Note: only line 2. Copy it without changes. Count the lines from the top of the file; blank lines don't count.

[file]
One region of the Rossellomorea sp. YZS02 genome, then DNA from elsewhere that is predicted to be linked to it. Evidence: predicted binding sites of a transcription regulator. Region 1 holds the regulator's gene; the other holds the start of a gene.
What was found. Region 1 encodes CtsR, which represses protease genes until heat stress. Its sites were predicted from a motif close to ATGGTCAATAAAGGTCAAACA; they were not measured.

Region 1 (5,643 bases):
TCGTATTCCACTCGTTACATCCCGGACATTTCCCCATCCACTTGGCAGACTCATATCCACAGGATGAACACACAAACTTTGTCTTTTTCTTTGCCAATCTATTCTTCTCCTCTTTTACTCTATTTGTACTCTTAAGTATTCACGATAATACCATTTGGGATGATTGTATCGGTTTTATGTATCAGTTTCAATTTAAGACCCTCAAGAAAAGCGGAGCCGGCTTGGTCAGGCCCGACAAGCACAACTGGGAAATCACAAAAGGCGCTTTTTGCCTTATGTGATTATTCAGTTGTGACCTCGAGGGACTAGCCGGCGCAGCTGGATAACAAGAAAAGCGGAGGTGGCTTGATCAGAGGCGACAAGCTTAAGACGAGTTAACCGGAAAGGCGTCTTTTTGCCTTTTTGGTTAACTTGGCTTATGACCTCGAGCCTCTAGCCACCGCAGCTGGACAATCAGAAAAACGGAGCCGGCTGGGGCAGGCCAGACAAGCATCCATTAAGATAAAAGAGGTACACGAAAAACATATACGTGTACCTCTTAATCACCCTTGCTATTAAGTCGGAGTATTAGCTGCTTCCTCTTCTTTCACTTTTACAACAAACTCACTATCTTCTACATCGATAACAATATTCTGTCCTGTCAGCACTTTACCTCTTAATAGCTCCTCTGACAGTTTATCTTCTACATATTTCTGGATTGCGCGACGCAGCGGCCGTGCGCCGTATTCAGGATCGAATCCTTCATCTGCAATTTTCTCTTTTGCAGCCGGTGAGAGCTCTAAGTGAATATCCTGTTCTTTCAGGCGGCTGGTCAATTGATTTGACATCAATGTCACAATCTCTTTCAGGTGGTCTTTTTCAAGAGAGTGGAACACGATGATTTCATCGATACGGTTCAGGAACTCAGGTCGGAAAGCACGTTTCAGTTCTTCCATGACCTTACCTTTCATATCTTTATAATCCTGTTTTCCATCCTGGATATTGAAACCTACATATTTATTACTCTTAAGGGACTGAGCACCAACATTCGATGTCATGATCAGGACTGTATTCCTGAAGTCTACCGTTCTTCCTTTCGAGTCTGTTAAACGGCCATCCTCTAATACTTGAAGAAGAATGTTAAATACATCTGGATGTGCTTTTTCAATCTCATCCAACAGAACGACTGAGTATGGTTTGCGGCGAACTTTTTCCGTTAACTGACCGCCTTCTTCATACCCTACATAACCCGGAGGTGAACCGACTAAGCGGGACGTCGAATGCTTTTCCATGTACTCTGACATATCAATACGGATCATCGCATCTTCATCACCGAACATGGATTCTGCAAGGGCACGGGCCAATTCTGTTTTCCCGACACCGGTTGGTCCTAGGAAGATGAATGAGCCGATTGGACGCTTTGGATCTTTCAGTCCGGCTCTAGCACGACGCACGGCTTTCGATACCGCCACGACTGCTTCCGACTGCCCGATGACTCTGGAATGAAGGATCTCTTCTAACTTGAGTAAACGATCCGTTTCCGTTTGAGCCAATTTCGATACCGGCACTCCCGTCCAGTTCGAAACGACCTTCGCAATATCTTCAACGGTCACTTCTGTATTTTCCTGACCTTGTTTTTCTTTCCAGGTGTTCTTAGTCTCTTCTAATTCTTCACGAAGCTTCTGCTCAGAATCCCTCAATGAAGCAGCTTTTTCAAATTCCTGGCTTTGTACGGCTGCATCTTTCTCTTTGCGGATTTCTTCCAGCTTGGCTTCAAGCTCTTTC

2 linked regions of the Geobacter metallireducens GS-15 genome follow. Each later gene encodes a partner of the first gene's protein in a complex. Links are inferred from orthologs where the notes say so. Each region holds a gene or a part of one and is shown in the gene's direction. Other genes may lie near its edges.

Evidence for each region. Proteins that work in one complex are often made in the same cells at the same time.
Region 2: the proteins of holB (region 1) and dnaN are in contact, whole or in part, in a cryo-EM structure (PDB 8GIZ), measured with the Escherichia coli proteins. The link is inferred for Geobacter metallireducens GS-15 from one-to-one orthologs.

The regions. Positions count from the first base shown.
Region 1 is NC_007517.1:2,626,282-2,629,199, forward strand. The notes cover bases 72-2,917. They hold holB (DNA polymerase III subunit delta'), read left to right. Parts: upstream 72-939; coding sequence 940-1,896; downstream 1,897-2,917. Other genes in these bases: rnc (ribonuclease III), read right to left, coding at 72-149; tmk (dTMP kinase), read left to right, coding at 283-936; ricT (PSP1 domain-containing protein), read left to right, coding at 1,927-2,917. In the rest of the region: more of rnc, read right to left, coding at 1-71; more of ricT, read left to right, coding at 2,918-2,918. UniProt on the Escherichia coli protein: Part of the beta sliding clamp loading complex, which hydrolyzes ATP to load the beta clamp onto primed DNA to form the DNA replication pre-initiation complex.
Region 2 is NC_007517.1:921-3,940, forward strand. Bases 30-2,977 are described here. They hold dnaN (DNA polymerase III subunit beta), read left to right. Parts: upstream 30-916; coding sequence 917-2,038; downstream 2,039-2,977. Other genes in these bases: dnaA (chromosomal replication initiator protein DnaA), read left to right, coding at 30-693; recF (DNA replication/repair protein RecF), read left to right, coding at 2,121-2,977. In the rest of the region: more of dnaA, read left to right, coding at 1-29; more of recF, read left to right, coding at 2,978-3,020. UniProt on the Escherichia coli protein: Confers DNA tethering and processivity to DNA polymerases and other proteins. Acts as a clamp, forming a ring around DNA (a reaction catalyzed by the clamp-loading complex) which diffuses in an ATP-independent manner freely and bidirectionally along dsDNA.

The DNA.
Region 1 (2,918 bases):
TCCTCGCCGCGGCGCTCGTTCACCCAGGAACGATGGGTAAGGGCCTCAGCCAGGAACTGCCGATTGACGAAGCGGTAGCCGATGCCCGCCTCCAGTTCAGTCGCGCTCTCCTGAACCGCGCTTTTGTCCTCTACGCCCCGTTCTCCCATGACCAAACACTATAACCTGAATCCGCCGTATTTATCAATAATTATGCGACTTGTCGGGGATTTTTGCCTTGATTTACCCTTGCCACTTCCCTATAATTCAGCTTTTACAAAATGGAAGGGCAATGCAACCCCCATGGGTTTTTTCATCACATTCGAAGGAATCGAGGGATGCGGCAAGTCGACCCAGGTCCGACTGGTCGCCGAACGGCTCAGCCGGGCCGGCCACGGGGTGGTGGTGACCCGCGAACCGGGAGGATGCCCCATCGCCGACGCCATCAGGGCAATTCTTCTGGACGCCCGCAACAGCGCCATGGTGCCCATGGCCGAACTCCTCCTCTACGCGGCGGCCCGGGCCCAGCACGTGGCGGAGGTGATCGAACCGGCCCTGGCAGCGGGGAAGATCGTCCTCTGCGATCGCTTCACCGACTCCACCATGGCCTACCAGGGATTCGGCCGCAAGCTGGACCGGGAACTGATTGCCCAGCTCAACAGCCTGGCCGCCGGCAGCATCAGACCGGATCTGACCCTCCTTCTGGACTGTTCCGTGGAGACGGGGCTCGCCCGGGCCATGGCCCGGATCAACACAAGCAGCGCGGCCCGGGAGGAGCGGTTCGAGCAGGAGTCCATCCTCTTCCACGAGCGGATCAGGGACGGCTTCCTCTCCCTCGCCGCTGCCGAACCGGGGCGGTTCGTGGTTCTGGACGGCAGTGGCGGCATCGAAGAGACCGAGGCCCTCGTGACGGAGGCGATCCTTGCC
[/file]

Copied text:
What was found. Region 1 encodes CtsR, which represses protease genes until heat stress. Its sites were predicted from a motif close to ATGGTCAATAAAGGTCAAACA; they were not measured.